Monthly Column: Helpful tips to protect yourself from identity theft
By: Michael H. Ranzenhofer
Over the last decade, identity theft has been causing ever-increasing problems for many people across New York State. According to the Federal Trade Commission, as many as 9 million Americans’ identities are stolen every year.
Due to the availability of information in computer databases; increased use of credit, debit and ATM cards; and the growth in e-commerce, identity theft has become the number one financial and consumer crime of the information age.
Taking the necessary steps to protect your identity is so important. While you may not be able to completely protect yourself against identity theft, there are ways to minimize risk. Here are five tips to help you protect yourself:
Tip #1: Do not give out personal information by phone, mail or over the Internet unless you initiate the contact or know who you’re dealing with. For example, if someone claiming to be from your bank calls to “update” your information, don’t answer the questions. Call your bank yourself and find out if the inquiry is legitimate.
Tip #2: Pay close attention to your billing cycles, and contact your creditors if your statements don’t arrive on time. A pattern of missing statements could mean that an identity thief has changed the mailing address for your account.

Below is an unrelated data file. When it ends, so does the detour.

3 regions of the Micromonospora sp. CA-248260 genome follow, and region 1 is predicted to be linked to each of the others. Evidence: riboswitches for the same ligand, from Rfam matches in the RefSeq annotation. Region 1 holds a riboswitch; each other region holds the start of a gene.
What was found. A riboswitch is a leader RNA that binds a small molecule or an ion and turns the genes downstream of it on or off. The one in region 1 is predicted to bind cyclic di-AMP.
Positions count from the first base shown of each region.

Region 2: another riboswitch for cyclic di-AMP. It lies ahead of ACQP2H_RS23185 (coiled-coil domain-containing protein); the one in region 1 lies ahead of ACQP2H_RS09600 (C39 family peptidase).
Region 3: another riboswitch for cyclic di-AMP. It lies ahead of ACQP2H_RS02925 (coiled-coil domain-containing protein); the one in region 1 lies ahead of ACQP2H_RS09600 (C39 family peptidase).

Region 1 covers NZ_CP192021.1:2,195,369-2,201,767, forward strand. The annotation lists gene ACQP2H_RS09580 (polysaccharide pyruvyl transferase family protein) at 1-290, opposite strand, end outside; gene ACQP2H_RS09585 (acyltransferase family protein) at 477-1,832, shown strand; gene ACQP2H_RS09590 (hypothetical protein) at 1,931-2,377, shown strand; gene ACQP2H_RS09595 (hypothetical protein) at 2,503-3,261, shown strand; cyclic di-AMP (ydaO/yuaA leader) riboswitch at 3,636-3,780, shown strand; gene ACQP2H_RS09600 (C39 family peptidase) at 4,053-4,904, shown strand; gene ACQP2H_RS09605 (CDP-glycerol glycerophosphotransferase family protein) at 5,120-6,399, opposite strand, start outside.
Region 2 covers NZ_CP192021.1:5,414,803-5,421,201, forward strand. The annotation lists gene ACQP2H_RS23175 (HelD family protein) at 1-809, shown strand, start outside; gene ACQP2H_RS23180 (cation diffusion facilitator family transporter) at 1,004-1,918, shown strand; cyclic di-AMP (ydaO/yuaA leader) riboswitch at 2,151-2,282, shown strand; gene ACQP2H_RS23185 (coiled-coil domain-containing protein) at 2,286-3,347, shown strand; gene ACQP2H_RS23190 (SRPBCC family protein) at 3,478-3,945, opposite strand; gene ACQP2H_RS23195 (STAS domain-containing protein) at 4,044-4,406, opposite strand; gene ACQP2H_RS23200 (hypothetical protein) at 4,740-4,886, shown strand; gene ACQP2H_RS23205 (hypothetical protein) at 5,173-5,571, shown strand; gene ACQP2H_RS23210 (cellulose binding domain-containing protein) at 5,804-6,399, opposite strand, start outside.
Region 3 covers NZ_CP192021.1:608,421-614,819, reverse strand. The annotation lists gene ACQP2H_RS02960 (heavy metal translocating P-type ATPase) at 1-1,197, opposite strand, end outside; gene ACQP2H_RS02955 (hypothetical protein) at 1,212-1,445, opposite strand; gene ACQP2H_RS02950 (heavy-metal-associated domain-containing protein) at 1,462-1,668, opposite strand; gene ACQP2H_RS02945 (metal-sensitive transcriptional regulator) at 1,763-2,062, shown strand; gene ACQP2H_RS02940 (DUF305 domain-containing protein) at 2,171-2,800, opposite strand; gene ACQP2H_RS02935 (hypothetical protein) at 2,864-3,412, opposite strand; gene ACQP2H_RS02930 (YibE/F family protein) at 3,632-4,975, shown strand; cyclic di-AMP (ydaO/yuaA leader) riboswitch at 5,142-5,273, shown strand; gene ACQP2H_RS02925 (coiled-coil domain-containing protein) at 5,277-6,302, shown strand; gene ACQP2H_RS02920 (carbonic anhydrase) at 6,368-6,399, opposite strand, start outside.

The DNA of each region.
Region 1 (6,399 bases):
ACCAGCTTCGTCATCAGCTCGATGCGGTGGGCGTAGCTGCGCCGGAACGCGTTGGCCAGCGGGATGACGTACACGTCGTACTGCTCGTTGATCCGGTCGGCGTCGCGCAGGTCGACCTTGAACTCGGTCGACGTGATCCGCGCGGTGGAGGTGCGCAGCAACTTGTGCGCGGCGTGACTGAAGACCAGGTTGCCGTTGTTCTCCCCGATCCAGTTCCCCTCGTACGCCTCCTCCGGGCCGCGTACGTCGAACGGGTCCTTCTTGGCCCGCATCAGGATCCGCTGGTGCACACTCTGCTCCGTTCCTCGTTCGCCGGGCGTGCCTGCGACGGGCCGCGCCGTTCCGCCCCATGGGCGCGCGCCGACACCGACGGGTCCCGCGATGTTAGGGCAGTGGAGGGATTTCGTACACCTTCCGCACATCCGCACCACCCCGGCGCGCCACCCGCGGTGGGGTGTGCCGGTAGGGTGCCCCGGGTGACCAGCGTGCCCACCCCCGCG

Tip #3: Shred charge card receipts, outdated credit cards, insurance forms, banking information before you throw them away.
Tip #4: Promptly remove incoming correspondence from your mailbox and use post office collection boxes or your local post office for outgoing mail. If you are going away, contact your post office to put a hold on your mail.
Tip #5: Order free copies of your credit report on an annual basis and review them carefully to ensure that the records are accurate. Federal law allows you to obtain one free copy of your credit report every twelve months. You can order your free credit report by contacting any one of the three nationwide credit bureaus directly.
Lastly, a State law that allows you to place a security freeze on your credit information may also assist you in protecting yourself. A security freeze prevents your credit information from being released without your consent, preventing outside parties from viewing your records.
Identity theft can have horrible consequences for consumers, such as causing hard-working individuals to lose their good financial standing and credit ratings. I hope that you find each of these tips helpful in making a conscious effort to safeguard your personal information so that you can protect your good name and finances from identity thieves. As always, if I can be of assistance to you in any way, please don’t hesitate to contact me.
Senator Ranzenhofer's monthly column appeared in the Amherst and Clarence Bee on August 21.